|Publication number||US6072892 A|
|Application number||US 09/054,687|
|Publication date||Jun 6, 2000|
|Filing date||Apr 3, 1998|
|Priority date||Aug 20, 1997|
|Publication number||054687, 09054687, US 6072892 A, US 6072892A, US-A-6072892, US6072892 A, US6072892A|
|Original Assignee||Daewoo Electronics Co., Ltd.|
|Export Citation||BiBTeX, EndNote, RefMan|
|Patent Citations (5), Referenced by (39), Classifications (12), Legal Events (8)|
|External Links: USPTO, USPTO Assignment, Espacenet|
The present invention relates to an apparatus for detecting an eye position; and, more particularly, to an apparatus which detects an eye position in a face image based on a histogram thereof.
As is well known, human faces may often be distinguished by their features such as eyes, nose, mouth and face profile. Among those, the eyes are the distinctest features on the face. However, the extracting the eye positions which can provide highly reliable discrimination is a difficult task.
An eye position detecting system with an infrared ray has been introduced to solve the problem.
In FIG. 1, there is shown a prior art eye position detecting system 10, disclosed in U.S. Pat. No. 5,293,427, entitled "EYE POSITION DETECTING SYSTEM AND METHOD THEREFOR". The eye position detecting system 10 includes an infrared strobe 12, a TV camera 14, an A-D convertor 16, an image memory 18, an eye window detecting section 20, an iris detecting section 22, an inattentive drive discriminating section 24 and a timing circuit 26.
In the system 10, the infrared strobe 12 transmits infrared rays to a driver's face. The TV camera 14 takes facial images irradiated by the infrared rays. The timing circuit 26 matches the timing at which the infrared rays are emitted from the infrared strobe 12 with that at which the facial images are taken by the TV camera 14. The A-D convertor 16 converts analog image signals obtained by the TV camera 14 into digital image signals, and the image memory 18 stores these digital image signals. The eye window detecting section 20 detects an area or areas within which two eyes exist on the basis of the image signal stored in the image memory 18. The iris detecting section 22 detects an iris position by processing the image signals within the area detected by the eye window detecting section 20. The inattentive drive discriminating section 24 discriminates the presence or absence of inattentive driving, e.g., a doze or looking aside, on the basis of the result detected by the iris detecting section 24.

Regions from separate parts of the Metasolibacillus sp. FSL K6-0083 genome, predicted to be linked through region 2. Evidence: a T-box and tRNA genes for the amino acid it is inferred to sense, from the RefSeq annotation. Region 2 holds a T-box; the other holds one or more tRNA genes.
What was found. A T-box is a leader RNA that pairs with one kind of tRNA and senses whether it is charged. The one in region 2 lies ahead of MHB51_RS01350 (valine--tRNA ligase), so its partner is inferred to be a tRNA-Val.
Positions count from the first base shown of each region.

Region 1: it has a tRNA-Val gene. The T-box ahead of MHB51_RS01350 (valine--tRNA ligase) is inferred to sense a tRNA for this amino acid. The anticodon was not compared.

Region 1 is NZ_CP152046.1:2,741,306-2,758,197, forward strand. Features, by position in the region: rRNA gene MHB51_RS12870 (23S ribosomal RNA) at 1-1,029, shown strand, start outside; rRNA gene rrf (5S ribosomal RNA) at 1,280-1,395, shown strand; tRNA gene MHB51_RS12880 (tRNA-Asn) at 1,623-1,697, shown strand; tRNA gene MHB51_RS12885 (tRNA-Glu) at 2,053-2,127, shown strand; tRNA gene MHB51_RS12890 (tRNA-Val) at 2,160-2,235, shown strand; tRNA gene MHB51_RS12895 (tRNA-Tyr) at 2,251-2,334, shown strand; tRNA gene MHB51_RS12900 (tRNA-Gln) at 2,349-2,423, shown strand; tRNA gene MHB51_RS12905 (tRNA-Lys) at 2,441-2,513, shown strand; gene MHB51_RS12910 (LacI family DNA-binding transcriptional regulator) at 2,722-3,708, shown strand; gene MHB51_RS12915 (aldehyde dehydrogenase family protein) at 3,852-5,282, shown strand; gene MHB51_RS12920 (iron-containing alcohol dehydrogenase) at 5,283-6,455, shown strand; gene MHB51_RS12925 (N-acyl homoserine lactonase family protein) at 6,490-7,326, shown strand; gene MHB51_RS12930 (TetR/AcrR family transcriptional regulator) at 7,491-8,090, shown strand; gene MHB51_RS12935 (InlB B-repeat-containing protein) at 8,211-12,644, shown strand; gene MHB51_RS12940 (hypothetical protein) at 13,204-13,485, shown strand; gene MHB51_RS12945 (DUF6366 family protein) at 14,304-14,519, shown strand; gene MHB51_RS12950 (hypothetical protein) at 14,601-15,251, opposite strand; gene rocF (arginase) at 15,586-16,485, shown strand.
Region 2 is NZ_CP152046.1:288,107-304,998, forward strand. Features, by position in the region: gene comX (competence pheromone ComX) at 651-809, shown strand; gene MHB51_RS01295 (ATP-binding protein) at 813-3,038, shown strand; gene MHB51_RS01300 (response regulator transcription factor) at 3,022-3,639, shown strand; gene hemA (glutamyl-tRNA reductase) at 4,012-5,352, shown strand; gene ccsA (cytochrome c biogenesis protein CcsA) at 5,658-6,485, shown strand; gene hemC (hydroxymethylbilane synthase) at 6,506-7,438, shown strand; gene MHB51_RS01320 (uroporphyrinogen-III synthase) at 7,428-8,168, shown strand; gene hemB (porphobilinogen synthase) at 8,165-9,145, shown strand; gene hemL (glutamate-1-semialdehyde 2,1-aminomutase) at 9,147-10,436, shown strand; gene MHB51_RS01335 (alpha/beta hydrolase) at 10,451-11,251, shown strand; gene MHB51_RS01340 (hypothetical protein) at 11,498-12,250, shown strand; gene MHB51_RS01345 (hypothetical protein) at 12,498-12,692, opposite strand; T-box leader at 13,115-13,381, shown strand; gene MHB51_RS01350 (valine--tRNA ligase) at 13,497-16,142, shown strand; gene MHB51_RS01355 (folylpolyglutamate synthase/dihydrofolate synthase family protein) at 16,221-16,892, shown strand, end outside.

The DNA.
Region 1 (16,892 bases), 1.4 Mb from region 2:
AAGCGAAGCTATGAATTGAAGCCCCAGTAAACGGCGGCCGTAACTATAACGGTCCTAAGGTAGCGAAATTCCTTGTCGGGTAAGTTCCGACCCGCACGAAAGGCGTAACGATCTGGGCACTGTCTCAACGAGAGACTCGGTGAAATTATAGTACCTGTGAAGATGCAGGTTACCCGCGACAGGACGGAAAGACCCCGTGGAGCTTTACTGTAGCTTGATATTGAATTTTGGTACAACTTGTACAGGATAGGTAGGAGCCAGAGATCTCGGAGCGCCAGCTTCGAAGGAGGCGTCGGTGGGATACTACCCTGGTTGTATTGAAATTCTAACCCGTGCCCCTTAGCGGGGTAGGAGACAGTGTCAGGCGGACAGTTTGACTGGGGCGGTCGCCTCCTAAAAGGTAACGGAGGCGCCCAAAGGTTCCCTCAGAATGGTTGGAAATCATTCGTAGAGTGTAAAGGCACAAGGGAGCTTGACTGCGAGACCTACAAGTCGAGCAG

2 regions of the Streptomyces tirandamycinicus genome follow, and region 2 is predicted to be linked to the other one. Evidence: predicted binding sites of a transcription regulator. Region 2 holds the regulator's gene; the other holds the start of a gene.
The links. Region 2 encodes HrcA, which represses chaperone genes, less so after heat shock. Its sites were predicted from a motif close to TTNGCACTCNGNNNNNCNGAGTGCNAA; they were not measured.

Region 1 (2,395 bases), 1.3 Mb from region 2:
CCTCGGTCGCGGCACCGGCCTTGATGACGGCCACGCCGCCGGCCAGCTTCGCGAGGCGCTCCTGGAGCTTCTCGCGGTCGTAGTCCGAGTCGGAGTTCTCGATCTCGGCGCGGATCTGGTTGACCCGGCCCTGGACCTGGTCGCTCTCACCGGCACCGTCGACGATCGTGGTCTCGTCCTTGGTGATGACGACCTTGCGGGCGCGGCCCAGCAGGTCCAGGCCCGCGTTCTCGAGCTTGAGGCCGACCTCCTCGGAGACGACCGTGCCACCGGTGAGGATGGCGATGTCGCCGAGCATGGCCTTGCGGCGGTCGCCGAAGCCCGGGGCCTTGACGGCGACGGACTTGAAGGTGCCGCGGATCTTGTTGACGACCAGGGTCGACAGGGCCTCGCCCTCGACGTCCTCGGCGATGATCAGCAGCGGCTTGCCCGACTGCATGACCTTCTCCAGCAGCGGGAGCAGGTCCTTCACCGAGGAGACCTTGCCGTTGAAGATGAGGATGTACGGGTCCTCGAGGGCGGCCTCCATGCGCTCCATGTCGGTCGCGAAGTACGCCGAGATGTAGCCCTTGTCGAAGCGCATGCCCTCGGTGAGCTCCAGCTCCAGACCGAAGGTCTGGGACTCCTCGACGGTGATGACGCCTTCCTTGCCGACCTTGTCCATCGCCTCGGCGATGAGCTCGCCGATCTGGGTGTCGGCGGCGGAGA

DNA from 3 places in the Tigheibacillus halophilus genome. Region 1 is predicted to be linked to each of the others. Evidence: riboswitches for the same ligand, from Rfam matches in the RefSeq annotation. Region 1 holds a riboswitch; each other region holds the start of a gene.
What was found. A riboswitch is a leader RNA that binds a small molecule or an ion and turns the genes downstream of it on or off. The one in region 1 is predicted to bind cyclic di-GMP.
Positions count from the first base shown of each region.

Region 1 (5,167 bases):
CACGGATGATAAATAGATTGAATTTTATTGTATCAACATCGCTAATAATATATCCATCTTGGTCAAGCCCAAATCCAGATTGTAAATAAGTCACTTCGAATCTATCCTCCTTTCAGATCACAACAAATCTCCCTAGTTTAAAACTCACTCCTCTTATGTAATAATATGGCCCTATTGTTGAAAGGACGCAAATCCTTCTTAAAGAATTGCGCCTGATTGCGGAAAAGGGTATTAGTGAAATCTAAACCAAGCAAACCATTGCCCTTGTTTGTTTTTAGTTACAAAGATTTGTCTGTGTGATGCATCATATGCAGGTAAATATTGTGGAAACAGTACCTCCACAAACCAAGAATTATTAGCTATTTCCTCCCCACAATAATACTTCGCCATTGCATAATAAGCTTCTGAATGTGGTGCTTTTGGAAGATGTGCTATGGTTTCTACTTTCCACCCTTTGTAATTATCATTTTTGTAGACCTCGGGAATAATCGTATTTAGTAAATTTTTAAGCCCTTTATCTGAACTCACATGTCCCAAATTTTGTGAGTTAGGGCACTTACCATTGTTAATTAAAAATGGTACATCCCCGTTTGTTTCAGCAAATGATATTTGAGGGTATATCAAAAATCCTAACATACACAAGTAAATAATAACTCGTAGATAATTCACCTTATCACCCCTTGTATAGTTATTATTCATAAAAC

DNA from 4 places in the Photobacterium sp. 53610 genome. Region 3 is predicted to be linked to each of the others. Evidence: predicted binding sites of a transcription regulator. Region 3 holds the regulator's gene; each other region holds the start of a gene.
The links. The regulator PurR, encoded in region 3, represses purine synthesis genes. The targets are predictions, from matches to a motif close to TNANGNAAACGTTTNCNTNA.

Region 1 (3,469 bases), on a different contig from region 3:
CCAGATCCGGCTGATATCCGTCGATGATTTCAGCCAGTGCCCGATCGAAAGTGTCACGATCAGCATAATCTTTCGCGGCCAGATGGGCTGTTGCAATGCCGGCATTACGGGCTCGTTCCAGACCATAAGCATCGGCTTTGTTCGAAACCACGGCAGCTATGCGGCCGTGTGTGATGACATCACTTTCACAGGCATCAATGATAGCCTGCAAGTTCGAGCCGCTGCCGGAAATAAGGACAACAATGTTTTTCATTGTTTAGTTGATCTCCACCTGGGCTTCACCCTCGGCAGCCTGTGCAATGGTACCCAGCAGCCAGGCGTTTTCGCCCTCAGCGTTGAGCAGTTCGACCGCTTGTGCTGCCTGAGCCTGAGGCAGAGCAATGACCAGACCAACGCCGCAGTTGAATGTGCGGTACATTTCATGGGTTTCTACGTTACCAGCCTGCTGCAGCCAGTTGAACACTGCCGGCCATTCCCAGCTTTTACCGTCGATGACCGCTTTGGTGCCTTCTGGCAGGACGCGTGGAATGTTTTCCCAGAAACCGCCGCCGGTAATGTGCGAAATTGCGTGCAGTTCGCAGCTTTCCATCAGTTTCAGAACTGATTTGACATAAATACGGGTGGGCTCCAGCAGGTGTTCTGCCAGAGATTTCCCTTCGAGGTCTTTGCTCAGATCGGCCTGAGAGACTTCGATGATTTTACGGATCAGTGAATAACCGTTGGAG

There is a number of problems associated with the above-described eye position detecting system 10, however. First of all, the infrared strobe 12 for irradiating infrared rays must be incorporated into the eye position detecting system 10.
Another problem present in the prior eye position detecting system 10 is that it requires a binarization of the image from which the eye position is determined.
It is, therefore, a primary object of the invention to provide an apparatus for effectively determining an eye position in a facial image based on a histogram therefor.